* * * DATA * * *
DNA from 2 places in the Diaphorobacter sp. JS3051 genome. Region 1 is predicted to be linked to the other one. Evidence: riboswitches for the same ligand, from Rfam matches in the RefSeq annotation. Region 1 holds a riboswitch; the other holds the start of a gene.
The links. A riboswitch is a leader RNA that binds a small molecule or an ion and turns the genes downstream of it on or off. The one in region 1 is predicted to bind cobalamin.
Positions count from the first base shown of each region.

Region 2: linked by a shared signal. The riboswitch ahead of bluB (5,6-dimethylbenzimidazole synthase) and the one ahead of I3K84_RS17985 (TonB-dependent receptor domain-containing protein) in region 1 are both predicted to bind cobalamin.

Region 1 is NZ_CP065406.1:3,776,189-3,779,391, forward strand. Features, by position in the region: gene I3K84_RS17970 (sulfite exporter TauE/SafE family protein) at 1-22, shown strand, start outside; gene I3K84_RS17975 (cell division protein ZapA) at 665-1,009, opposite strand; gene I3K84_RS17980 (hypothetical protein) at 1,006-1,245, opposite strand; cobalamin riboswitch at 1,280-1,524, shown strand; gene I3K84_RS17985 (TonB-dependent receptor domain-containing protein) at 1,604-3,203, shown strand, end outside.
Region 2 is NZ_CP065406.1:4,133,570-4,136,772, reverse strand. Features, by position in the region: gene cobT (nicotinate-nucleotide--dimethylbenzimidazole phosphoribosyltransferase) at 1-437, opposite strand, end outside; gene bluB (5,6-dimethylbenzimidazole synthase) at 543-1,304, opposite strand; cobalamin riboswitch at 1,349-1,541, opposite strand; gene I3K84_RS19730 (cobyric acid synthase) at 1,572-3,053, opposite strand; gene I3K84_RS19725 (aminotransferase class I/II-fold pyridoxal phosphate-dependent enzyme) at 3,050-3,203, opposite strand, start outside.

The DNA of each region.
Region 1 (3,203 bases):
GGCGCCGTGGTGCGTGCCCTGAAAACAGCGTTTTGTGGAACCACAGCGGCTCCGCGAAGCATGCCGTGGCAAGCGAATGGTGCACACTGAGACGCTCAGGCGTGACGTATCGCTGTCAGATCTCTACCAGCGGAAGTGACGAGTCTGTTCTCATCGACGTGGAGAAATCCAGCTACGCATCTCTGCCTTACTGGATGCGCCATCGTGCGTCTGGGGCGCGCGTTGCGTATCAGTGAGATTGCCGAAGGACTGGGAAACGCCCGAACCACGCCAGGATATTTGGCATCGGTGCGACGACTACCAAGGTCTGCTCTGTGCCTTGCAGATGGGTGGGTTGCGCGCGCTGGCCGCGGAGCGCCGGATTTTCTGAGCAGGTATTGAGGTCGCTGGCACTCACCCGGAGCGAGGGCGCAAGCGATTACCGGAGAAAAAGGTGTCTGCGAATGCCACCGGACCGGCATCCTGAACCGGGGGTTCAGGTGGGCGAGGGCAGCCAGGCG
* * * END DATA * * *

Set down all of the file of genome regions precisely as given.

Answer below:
DNA from 2 places in the Diaphorobacter sp. JS3051 genome. Region 1 is predicted to be linked to the other one. Evidence: riboswitches for the same ligand, from Rfam matches in the RefSeq annotation. Region 1 holds a riboswitch; the other holds the start of a gene.
The links. A riboswitch is a leader RNA that binds a small molecule or an ion and turns the genes downstream of it on or off. The one in region 1 is predicted to bind cobalamin.
Positions count from the first base shown of each region.

Region 2: linked by a shared signal. The riboswitch ahead of bluB (5,6-dimethylbenzimidazole synthase) and the one ahead of I3K84_RS17985 (TonB-dependent receptor domain-containing protein) in region 1 are both predicted to bind cobalamin.

Region 1 is NZ_CP065406.1:3,776,189-3,779,391, forward strand. Features, by position in the region: gene I3K84_RS17970 (sulfite exporter TauE/SafE family protein) at 1-22, shown strand, start outside; gene I3K84_RS17975 (cell division protein ZapA) at 665-1,009, opposite strand; gene I3K84_RS17980 (hypothetical protein) at 1,006-1,245, opposite strand; cobalamin riboswitch at 1,280-1,524, shown strand; gene I3K84_RS17985 (TonB-dependent receptor domain-containing protein) at 1,604-3,203, shown strand, end outside.
Region 2 is NZ_CP065406.1:4,133,570-4,136,772, reverse strand. Features, by position in the region: gene cobT (nicotinate-nucleotide--dimethylbenzimidazole phosphoribosyltransferase) at 1-437, opposite strand, end outside; gene bluB (5,6-dimethylbenzimidazole synthase) at 543-1,304, opposite strand; cobalamin riboswitch at 1,349-1,541, opposite strand; gene I3K84_RS19730 (cobyric acid synthase) at 1,572-3,053, opposite strand; gene I3K84_RS19725 (aminotransferase class I/II-fold pyridoxal phosphate-dependent enzyme) at 3,050-3,203, opposite strand, start outside.

The DNA of each region.
Region 1 (3,203 bases):
GGCGCCGTGGTGCGTGCCCTGAAAACAGCGTTTTGTGGAACCACAGCGGCTCCGCGAAGCATGCCGTGGCAAGCGAATGGTGCACACTGAGACGCTCAGGCGTGACGTATCGCTGTCAGATCTCTACCAGCGGAAGTGACGAGTCTGTTCTCATCGACGTGGAGAAATCCAGCTACGCATCTCTGCCTTACTGGATGCGCCATCGTGCGTCTGGGGCGCGCGTTGCGTATCAGTGAGATTGCCGAAGGACTGGGAAACGCCCGAACCACGCCAGGATATTTGGCATCGGTGCGACGACTACCAAGGTCTGCTCTGTGCCTTGCAGATGGGTGGGTTGCGCGCGCTGGCCGCGGAGCGCCGGATTTTCTGAGCAGGTATTGAGGTCGCTGGCACTCACCCGGAGCGAGGGCGCAAGCGATTACCGGAGAAAAAGGTGTCTGCGAATGCCACCGGACCGGCATCCTGAACCGGGGGTTCAGGTGGGCGAGGGCAGCCAGGCG